During the announcement of the Exynos 2100, Samsung had mentioned they had improved and included “better cache memory”, which in context of these results seems to be pointing out that they’ve now increased their system level cache from 2MB to 6MB. I’m not 100% sure if it’s 6 or 8MB, but 6 seems to be a safe bet for now.
In these A55 graphs, we also see that Samsung continues to use 64KB L2 caches, while Qualcomm makes use of 128KB implementations. Furthermore, it looks like the Exynos 2100 makes available to the A55 cores the full speed of the memory controllers, while the Snapdragon 888 puts a hard limit on them, and hence the very bad memory latency, similarly to how Apple does the same in their SoCs when just the small cores are active.
Qualcomm seems to have completely removed access of the CPU cluster to the SoC’s system cache, as even the Cortex-A55 cores don’t look to have access to it. This might explain why the CPU memory latency this generation has been greatly improved – as after all, memory traffic had to do one whole hop less this generation. This also in theory would put less pressure on the SLC, and allow the GPU and other blocks to more effectively use its 3MB size.
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serendip - Monday, February 8, 2021 - linkI'm interested in what this means for the SD8cx successor. A 30% increase from using one or two X1 cores would be great, I'm using the SQ2 chip and that's fast enough for typical office tasks. That's still not enough to get within striking range of the M1 or even A14. What the heck is in those Firestorms that makes them so fast?
On memory subsystems, what are Qualcomm and Samsung doing wrong compared to Apple and HiSilicon? The M1's memory bandwidth is astonishingly high but that's from using custom parts. HiSilicon is doing a great job using standard ARM interconnects.
Agreed on the stupidly high GPU clocking. The SQ2 has a beefy GPU that performs well but it can get hot even in a large tablet form factor. It's time to stop the marketing departments from forcing engineers to chase pointless metrics.
ikjadoon - Monday, February 8, 2021 - link>What the heck is in those Firestorms that makes them so fast?
A trifecta that I share with people because this question comes up so often.
Technical Part 1: https://www.anandtech.com/show/16226/apple-silicon...
Technical Part 2: https://www.anandtech.com/show/16252/mac-mini-appl...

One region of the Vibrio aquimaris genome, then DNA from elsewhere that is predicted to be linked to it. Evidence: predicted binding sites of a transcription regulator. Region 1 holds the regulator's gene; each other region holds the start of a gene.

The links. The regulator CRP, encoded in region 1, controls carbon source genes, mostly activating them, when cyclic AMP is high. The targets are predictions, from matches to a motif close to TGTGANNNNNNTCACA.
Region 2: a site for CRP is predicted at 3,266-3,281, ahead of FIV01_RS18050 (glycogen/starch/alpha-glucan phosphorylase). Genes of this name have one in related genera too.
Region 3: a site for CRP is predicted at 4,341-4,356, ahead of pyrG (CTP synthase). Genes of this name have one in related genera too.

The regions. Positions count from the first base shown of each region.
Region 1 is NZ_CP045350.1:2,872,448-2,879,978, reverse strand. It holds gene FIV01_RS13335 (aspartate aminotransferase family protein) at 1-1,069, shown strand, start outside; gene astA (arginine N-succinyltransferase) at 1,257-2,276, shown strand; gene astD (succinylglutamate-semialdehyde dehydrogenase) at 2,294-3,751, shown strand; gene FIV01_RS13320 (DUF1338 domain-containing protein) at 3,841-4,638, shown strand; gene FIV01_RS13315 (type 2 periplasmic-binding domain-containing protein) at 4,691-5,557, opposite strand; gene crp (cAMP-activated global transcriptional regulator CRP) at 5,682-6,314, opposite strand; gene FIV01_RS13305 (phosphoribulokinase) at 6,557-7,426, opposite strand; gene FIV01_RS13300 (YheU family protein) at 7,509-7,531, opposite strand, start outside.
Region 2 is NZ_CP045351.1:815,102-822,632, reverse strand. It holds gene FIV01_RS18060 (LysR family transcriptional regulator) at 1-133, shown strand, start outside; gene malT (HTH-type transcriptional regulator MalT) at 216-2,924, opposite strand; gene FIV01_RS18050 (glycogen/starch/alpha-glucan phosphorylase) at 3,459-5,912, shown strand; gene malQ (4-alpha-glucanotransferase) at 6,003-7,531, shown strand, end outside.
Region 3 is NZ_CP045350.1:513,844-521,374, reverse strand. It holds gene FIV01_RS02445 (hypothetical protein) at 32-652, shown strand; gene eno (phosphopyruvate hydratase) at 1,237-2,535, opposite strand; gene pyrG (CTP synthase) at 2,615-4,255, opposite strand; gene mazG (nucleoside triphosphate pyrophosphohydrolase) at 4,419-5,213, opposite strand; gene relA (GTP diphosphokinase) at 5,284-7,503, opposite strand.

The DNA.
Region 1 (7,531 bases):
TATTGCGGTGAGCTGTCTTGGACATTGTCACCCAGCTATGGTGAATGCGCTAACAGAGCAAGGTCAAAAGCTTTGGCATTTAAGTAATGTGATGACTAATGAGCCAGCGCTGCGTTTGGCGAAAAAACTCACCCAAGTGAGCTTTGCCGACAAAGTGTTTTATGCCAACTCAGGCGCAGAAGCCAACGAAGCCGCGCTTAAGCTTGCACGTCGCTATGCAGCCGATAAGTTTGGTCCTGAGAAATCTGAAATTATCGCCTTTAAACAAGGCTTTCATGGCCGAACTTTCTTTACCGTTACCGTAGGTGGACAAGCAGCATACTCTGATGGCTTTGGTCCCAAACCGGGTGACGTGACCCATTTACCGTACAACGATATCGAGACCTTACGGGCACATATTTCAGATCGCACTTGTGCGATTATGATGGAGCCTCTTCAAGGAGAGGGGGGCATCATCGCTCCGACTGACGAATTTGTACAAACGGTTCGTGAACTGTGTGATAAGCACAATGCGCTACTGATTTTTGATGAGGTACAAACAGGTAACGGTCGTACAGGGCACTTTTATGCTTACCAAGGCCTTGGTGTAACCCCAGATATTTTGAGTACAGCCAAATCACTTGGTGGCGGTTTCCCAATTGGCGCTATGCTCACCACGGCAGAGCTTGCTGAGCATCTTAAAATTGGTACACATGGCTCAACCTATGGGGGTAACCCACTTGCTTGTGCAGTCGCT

Consumer + Approachable: https://www.youtube.com/watch?v=3SG5e4z-Ygg
Technical Background + More Approachable: https://www.youtube.com/watch?v=cAjarAgf0nI
As Upscaled wrote, "It's not magic. It's good design." And why don't AMD / Intel have these same good designs? The videos above give thorough answers. For example, the last link explains why everyone cares Firestorm (A14) and Lightning (A13) have an 8-wide decode, which is one of many major "better designs" versus competing Arm & x86 CPUs.
ikjadoon - Monday, February 8, 2021 - linkUh, wait. Delete. I definitely skipped too much of that one. What on Earth is he going on about 1T vs 1C?
~~ Consumer + Approachable: https://www.youtube.com/watch?v=3SG5e4z-Ygg ~~
Wow, I'm a little stunned at how bad this Upscaled video is. The Dev Doc + AnandTech are much more reliable.
Nicon0s - Monday, February 8, 2021 - linkLoL, Engadget.
He keeps saying multithreading when he means SMT or Hyperthreading(Intel's version of SMT).
ikjadoon - Monday, February 8, 2021 - linkYes! Never mind 1T / 1C have shown negligence IPC differences in general computing. 1% at best. Please go test an i5-8600K vs an i7-8700K: one has SMT, one does not. Terrible to see the WCCFTech disinformation cycle reach a mainstream audience so quickly.
And then he, out of left field, throws up a Cinebench multi-core score: "See? Intel and Apple are actually very close to each other." But, his comparison was the 4+4 M1 vs an 8C Intel...
I wish I could edit comments. I give up on consumer YouTube videos; I saw his earlier interview with RISC's founders and it seemed halfway decent. I'm a fool.